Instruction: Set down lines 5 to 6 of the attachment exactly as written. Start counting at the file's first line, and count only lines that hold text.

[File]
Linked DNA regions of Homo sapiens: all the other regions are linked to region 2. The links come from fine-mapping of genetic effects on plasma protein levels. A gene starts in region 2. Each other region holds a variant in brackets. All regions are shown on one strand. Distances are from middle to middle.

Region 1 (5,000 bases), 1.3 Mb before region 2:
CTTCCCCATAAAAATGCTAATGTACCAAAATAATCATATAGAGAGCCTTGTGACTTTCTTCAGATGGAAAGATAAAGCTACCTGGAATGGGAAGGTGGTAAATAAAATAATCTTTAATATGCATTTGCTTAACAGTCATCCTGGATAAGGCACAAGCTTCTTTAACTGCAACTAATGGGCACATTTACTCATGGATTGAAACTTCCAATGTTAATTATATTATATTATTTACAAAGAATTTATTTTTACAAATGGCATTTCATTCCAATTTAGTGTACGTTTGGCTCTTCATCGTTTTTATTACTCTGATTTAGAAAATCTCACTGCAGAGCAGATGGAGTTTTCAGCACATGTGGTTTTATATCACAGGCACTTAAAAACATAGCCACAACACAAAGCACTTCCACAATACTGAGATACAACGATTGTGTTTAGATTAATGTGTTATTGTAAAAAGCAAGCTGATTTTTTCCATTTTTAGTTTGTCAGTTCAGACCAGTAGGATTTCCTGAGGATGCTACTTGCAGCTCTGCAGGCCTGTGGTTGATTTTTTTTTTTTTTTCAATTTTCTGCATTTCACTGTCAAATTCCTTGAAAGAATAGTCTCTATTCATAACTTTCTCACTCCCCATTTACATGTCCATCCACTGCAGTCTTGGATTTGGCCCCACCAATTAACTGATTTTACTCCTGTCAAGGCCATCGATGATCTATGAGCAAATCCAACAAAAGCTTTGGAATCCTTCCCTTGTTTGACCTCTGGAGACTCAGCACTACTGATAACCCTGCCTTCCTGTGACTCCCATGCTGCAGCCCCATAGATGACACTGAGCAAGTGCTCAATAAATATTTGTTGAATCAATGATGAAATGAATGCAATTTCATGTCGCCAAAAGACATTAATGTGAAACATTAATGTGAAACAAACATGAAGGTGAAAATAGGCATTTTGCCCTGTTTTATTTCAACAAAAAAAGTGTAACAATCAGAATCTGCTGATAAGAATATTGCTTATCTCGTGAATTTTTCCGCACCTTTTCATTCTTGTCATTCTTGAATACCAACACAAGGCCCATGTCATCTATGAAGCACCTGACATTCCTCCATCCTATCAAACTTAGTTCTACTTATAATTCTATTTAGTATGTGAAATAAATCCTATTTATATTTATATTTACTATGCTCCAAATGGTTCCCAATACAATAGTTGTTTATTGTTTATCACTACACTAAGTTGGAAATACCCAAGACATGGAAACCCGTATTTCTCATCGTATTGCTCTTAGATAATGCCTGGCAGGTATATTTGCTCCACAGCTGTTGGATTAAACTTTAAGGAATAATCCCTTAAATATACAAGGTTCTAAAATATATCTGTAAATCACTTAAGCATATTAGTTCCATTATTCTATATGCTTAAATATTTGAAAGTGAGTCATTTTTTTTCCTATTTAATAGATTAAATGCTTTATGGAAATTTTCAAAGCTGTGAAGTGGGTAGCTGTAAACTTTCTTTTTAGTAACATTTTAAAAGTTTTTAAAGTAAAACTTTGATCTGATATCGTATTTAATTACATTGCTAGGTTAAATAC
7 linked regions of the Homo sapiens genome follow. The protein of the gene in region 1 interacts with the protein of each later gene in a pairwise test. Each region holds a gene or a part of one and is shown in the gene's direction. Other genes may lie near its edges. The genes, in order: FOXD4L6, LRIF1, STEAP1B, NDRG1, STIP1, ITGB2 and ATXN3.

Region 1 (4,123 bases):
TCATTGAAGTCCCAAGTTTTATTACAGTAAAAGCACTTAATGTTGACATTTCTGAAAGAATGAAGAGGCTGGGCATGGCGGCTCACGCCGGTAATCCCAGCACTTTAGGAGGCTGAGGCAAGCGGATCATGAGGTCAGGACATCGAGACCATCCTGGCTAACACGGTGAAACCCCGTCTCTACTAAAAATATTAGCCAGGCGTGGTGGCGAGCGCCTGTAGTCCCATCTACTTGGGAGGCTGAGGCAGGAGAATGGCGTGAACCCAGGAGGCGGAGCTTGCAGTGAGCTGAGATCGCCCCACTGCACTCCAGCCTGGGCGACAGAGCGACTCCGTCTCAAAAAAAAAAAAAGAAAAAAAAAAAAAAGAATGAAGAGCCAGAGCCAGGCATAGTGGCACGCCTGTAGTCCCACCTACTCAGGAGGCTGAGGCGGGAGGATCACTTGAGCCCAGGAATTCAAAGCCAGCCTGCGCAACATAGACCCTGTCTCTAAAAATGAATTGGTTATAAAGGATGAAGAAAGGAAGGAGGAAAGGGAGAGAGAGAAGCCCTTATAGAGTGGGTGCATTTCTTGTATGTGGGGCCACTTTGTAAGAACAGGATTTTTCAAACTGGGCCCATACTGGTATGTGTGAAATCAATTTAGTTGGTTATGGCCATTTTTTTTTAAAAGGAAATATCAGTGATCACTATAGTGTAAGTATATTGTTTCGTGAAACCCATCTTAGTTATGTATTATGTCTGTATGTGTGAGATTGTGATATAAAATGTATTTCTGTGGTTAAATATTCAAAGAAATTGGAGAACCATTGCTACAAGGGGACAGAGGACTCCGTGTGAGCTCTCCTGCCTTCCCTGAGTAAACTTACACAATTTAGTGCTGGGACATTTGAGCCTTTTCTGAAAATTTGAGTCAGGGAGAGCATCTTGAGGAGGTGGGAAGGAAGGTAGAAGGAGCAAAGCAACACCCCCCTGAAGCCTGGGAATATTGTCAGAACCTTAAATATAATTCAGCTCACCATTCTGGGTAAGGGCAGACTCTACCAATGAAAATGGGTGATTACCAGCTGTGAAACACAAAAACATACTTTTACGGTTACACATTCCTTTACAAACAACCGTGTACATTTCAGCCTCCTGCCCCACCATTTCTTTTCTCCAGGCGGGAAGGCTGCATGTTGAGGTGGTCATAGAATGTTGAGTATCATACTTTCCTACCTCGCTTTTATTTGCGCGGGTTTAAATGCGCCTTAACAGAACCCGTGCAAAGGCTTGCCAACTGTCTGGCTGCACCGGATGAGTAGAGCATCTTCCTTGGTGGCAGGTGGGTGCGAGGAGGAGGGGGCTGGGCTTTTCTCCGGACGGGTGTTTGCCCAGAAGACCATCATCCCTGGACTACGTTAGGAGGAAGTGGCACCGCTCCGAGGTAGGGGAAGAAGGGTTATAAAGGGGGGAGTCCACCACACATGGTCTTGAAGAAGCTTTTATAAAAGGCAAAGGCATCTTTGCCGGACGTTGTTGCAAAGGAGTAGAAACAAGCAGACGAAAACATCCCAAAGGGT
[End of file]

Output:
Region 1 (4,123 bases):
TCATTGAAGTCCCAAGTTTTATTACAGTAAAAGCACTTAATGTTGACATTTCTGAAAGAATGAAGAGGCTGGGCATGGCGGCTCACGCCGGTAATCCCAGCACTTTAGGAGGCTGAGGCAAGCGGATCATGAGGTCAGGACATCGAGACCATCCTGGCTAACACGGTGAAACCCCGTCTCTACTAAAAATATTAGCCAGGCGTGGTGGCGAGCGCCTGTAGTCCCATCTACTTGGGAGGCTGAGGCAGGAGAATGGCGTGAACCCAGGAGGCGGAGCTTGCAGTGAGCTGAGATCGCCCCACTGCACTCCAGCCTGGGCGACAGAGCGACTCCGTCTCAAAAAAAAAAAAAGAAAAAAAAAAAAAAGAATGAAGAGCCAGAGCCAGGCATAGTGGCACGCCTGTAGTCCCACCTACTCAGGAGGCTGAGGCGGGAGGATCACTTGAGCCCAGGAATTCAAAGCCAGCCTGCGCAACATAGACCCTGTCTCTAAAAATGAATTGGTTATAAAGGATGAAGAAAGGAAGGAGGAAAGGGAGAGAGAGAAGCCCTTATAGAGTGGGTGCATTTCTTGTATGTGGGGCCACTTTGTAAGAACAGGATTTTTCAAACTGGGCCCATACTGGTATGTGTGAAATCAATTTAGTTGGTTATGGCCATTTTTTTTTAAAAGGAAATATCAGTGATCACTATAGTGTAAGTATATTGTTTCGTGAAACCCATCTTAGTTATGTATTATGTCTGTATGTGTGAGATTGTGATATAAAATGTATTTCTGTGGTTAAATATTCAAAGAAATTGGAGAACCATTGCTACAAGGGGACAGAGGACTCCGTGTGAGCTCTCCTGCCTTCCCTGAGTAAACTTACACAATTTAGTGCTGGGACATTTGAGCCTTTTCTGAAAATTTGAGTCAGGGAGAGCATCTTGAGGAGGTGGGAAGGAAGGTAGAAGGAGCAAAGCAACACCCCCCTGAAGCCTGGGAATATTGTCAGAACCTTAAATATAATTCAGCTCACCATTCTGGGTAAGGGCAGACTCTACCAATGAAAATGGGTGATTACCAGCTGTGAAACACAAAAACATACTTTTACGGTTACACATTCCTTTACAAACAACCGTGTACATTTCAGCCTCCTGCCCCACCATTTCTTTTCTCCAGGCGGGAAGGCTGCATGTTGAGGTGGTCATAGAATGTTGAGTATCATACTTTCCTACCTCGCTTTTATTTGCGCGGGTTTAAATGCGCCTTAACAGAACCCGTGCAAAGGCTTGCCAACTGTCTGGCTGCACCGGATGAGTAGAGCATCTTCCTTGGTGGCAGGTGGGTGCGAGGAGGAGGGGGCTGGGCTTTTCTCCGGACGGGTGTTTGCCCAGAAGACCATCATCCCTGGACTACGTTAGGAGGAAGTGGCACCGCTCCGAGGTAGGGGAAGAAGGGTTATAAAGGGGGGAGTCCACCACACATGGTCTTGAAGAAGCTTTTATAAAAGGCAAAGGCATCTTTGCCGGACGTTGTTGCAAAGGAGTAGAAACAAGCAGACGAAAACATCCCAAAGGGT